The Reverend Horton Heat

Liquor in the Front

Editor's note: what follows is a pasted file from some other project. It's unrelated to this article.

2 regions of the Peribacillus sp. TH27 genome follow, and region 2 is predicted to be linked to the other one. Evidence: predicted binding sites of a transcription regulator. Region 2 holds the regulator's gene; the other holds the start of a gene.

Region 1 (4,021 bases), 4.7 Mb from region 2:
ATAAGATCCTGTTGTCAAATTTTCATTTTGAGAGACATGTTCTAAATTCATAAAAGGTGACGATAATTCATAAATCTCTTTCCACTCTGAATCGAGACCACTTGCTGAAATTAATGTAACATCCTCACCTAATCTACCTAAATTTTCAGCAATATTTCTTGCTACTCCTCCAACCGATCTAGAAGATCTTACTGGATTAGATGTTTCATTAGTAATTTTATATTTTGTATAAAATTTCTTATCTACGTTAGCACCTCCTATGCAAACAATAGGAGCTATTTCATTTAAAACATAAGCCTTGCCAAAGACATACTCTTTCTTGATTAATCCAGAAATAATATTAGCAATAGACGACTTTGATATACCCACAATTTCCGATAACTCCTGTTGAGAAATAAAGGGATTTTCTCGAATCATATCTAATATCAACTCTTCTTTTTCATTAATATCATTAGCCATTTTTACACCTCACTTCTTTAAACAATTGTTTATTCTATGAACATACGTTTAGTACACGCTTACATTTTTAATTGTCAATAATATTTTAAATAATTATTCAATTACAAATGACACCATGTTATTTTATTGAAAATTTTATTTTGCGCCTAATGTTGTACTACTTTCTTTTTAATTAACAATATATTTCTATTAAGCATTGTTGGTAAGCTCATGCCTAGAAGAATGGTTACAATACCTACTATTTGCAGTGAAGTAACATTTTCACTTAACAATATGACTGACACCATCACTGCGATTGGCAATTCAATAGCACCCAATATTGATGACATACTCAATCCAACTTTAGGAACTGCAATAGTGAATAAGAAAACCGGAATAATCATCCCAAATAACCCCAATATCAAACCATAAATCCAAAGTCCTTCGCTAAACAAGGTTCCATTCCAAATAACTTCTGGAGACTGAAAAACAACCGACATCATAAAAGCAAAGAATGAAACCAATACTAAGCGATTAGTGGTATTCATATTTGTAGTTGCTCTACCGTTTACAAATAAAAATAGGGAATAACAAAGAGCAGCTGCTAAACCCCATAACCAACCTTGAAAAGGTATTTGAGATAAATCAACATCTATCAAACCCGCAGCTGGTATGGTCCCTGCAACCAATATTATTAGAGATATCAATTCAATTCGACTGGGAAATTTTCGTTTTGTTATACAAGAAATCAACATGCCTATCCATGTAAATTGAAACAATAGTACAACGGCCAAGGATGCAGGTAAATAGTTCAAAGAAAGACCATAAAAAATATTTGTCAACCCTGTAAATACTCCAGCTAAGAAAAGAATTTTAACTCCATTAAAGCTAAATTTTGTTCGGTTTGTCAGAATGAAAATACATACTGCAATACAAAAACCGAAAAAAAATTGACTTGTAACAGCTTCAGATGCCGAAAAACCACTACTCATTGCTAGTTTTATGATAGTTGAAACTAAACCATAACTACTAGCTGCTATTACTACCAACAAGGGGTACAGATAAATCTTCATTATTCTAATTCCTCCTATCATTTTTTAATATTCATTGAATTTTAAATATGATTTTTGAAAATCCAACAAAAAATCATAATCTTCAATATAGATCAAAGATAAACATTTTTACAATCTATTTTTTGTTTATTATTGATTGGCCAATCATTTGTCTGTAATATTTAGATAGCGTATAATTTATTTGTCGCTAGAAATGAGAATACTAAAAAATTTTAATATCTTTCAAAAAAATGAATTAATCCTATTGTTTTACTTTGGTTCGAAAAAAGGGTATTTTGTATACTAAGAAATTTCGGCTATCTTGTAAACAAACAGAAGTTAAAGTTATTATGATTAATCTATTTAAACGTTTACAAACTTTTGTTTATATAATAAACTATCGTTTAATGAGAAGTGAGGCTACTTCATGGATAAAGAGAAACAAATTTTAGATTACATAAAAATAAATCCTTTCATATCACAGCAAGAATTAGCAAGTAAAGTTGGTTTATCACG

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Reverend Horton Heat (aka Jim Heath) always wanted to sound like the wildest, noisiest rockabilly guitarist on Earth, so it was fortunate that he crossed paths with Ministry braintrust Al Jourgensen during his brief spell as an advocate of roots music (and whatever happened to the Buck Satan project, Jourgensen's promised collaboration with Buck Owens?). From a musical standpoint, Liquor in the Front doesn't represent much of a change-up from Heat's previous work; there's a bit of up-tempo surf, a dash of old-school country, and a man-sized portion of fast and frantic tunes about cars, girls, and hard living. But with Jourgensen in the producer's chair, the Reverend's guitar finally sounds as big and powerful as he always wanted it to be; the rod-rodded engineering and in-the-red mix makes for a loud, meaty guitar assault that merges technical finesse and physical power like Muhammad Ali, and while Jimbo Wallace's bass and Taz Bentley's drums don't undergo quite so dramatic a transformation, they display more than enough backbone to support their leader as he burns up the fretboard. Reverent Horton Heat was never your typical rockabilly act, and on Liquor in the Front he made an album that still honored the traditions of the style while kicking up more dust than he ever had before, and for sheer crank, nothing in his catalog can touch it.

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